Recent BGP news
The Border Gateway Protocol (BGP) is probably the most important routing protocol in today’s Internet. Its main role is the exchange of interdomain routes, but it also plays a key role inside ISP networks to support various services. This post provides pointers to recent articles and blog posts that are directly related to the evolution of BGP and could be of interest to the readers of Computer Networking : Principles, Protocols and Practice.
Geoff Huston continued his tradition of summarizing the evolution of the BGP routing tables at the beginning of each year. His recent blog post summarizes what he observed during the last year and his predictions for the future. Looking at the IPv6 BGP routing tables, there is a risk entering an exponential growth in the coming years given the growing fragmentation of the announced IPv6 prefixes.
In December 2018, a group of researchers announced a plan to conduct some experiments by announcing a route for prefix 22.214.171.124/24 with specific BGP attributes to test the feasibility of a new technique to improve the security of BGP routes. BGP, like many Internet protocols, is extensible and BGP implementations can negotiate the utilisation of new BGP attributes. Unfortunately, past experience has shown that announcing new BGP attributes could disrupt interdomain routing by triggering bugs in existing BGP implementation. In 2010, such an experiment triggered bugs in Cisco routers and caused major disruptions. In January 2019, the new experiment, triggered a bug in FRRouting, a popular open-source implementation of BGP. FRRouting has since been updated. Apparently, some ISPs were affected by this experiment. This shows that unfortunately it remains very difficult to extend BGP in 2019.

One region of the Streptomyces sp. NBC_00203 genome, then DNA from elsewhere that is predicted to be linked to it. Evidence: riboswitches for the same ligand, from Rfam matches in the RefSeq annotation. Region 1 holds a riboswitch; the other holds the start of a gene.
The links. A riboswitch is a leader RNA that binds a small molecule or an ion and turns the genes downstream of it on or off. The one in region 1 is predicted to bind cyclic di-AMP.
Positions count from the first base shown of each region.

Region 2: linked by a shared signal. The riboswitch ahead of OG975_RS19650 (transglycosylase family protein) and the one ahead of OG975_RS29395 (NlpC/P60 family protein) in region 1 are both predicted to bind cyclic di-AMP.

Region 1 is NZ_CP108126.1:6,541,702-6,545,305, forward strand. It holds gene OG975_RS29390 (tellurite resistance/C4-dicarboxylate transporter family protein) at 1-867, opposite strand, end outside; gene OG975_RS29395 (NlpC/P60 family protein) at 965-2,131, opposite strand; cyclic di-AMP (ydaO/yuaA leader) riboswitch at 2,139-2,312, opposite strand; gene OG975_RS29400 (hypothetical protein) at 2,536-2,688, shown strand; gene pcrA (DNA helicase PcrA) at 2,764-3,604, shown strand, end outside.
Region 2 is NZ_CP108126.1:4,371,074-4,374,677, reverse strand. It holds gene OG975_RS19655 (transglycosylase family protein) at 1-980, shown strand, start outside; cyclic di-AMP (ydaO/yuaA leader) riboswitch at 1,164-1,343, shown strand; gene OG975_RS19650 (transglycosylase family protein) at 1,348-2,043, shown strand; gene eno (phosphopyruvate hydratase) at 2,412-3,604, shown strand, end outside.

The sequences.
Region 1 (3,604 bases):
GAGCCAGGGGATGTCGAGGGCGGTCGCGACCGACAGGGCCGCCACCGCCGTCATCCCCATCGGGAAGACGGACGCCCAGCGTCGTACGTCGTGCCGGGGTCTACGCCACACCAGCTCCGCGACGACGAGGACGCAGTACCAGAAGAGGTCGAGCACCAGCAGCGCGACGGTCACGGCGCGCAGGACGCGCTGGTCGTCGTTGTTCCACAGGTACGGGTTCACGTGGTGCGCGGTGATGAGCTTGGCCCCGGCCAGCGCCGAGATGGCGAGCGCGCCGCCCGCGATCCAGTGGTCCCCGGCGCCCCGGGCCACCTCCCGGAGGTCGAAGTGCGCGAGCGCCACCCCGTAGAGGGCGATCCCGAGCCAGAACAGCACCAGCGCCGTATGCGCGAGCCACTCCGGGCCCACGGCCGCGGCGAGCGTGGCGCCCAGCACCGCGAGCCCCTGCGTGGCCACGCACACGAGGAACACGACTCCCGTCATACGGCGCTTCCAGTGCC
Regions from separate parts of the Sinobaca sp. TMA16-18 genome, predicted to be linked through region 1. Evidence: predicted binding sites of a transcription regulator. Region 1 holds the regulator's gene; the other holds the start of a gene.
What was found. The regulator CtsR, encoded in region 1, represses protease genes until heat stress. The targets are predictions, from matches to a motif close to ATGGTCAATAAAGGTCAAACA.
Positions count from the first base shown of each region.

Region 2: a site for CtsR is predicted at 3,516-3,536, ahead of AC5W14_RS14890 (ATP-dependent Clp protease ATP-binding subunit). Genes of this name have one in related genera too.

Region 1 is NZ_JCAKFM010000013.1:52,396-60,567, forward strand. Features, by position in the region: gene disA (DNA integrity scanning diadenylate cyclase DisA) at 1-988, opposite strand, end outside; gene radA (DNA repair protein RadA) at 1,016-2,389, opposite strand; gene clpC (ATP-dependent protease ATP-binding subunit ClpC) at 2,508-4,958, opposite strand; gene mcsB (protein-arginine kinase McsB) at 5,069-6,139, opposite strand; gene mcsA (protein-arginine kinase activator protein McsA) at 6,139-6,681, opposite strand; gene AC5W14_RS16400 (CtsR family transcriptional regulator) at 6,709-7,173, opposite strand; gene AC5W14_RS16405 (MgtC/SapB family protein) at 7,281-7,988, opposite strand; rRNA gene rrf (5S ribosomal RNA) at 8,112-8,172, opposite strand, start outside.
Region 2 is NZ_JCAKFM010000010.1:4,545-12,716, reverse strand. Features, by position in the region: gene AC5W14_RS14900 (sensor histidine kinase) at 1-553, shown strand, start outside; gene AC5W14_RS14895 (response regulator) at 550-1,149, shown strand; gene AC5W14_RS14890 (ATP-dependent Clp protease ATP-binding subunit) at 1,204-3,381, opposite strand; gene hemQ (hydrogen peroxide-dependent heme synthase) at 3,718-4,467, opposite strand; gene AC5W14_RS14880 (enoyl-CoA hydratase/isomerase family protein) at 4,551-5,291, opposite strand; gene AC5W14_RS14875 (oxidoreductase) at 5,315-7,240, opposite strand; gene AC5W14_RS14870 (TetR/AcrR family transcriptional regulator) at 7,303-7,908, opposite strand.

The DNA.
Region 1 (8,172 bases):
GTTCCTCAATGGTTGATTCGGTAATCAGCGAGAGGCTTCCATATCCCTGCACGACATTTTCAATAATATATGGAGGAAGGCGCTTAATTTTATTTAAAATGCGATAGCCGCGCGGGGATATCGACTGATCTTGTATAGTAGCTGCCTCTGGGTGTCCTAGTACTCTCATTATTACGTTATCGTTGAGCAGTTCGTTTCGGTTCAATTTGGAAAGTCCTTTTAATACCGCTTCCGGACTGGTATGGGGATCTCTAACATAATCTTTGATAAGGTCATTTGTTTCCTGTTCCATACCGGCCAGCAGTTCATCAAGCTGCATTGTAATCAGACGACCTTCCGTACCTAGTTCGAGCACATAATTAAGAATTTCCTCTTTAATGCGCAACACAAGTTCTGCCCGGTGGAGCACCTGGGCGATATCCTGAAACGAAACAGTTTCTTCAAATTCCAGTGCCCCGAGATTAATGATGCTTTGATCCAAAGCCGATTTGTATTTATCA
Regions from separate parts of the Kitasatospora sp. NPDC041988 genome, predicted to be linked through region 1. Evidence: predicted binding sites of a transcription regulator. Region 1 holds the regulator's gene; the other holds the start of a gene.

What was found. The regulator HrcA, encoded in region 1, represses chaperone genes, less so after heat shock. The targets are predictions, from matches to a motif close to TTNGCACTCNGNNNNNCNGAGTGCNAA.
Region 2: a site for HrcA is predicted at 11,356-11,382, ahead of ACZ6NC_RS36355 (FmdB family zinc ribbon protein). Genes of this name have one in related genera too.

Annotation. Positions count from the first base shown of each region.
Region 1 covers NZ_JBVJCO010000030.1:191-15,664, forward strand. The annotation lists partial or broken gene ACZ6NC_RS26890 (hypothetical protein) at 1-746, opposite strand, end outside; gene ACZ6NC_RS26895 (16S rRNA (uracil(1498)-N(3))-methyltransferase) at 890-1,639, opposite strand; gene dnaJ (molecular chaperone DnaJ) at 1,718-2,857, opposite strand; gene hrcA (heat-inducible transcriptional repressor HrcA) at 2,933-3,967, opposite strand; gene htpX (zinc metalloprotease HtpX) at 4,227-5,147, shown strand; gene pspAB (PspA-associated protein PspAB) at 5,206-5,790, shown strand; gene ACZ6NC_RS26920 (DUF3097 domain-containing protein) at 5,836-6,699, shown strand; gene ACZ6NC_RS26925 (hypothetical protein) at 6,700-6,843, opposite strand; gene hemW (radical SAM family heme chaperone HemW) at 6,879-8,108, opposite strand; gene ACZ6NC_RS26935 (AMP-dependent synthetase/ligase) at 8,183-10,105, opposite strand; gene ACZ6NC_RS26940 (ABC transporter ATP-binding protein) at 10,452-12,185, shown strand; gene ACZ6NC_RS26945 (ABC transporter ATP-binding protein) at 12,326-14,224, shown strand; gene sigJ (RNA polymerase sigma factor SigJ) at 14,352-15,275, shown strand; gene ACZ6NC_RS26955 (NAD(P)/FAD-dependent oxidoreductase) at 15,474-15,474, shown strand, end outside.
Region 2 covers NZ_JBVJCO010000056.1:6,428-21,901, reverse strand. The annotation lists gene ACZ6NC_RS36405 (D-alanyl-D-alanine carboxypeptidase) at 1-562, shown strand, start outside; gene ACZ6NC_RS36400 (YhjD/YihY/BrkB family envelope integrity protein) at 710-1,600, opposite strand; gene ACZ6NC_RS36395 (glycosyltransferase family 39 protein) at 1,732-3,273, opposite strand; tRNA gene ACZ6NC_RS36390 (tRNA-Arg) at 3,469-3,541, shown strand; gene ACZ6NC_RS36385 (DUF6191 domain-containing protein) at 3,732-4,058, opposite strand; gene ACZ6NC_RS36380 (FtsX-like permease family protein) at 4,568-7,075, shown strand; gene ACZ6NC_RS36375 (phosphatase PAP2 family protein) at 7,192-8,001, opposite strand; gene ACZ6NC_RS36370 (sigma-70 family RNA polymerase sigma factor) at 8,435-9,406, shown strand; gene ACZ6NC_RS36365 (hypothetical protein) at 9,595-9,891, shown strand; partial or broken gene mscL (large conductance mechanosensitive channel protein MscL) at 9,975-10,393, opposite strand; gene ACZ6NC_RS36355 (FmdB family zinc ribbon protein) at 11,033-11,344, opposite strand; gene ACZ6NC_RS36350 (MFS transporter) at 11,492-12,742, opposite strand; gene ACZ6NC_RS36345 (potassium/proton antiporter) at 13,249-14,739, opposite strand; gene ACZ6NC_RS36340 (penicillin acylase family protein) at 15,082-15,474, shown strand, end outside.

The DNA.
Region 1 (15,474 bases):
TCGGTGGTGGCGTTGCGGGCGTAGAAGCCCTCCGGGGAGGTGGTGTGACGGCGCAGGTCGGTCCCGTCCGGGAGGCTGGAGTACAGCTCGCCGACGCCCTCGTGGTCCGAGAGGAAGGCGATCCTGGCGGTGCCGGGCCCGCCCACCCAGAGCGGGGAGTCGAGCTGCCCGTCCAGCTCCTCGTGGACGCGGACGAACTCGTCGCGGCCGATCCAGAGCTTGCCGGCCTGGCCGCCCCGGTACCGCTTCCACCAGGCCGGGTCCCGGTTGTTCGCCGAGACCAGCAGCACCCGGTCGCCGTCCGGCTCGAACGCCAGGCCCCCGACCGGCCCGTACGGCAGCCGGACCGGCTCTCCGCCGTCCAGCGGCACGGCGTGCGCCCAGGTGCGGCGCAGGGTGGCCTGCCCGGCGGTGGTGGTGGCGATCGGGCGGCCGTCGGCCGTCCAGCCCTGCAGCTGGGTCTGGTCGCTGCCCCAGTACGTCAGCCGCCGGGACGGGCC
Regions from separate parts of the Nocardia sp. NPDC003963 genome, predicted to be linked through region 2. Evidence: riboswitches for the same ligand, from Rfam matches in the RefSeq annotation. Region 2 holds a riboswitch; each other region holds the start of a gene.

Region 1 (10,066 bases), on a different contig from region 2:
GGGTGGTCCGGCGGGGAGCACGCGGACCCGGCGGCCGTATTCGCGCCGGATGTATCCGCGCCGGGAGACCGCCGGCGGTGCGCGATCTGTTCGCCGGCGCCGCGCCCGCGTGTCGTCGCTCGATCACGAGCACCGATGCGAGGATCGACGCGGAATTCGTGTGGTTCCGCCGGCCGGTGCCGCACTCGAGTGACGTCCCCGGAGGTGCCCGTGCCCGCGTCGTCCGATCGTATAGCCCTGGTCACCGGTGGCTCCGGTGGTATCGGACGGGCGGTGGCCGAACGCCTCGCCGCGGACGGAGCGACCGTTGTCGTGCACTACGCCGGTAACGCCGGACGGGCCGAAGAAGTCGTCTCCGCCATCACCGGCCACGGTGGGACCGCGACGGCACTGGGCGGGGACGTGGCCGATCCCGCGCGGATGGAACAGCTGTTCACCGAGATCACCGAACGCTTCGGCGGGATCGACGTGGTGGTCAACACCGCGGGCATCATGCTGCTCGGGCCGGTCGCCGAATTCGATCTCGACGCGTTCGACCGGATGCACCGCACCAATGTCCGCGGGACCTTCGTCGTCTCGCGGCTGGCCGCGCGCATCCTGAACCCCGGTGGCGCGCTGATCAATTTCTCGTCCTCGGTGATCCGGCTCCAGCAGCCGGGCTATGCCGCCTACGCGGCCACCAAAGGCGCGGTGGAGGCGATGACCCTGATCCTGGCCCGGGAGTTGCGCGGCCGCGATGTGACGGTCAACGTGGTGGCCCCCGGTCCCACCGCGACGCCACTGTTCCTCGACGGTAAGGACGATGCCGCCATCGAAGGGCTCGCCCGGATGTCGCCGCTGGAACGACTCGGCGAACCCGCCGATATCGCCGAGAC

On the more positive side, the security of BGP continues to slowly improve with the efforts of MANRS and some operators. In a recent blog post, Andrei Robalchevsky summarized the security problems that affected BGP in 2018. There seems to be a postive trends when comparing 2017 and 2018. Ben Cox also summarized his views on the evolution of the deployment of the RPKI.
Another interesting blog post was Ben Cox who described how he configured lightweight virtual machines to run BGP in order to simulate the London tube by using BGP with the MED attribute.
This blog post was written to inform the readers of Computer Networking : Principles, Protocols and Practice about the evolution of the field. You can subscribe to the Atom feed for this blog at https://obonaventure.github.io/cnp3blog/feed.xml.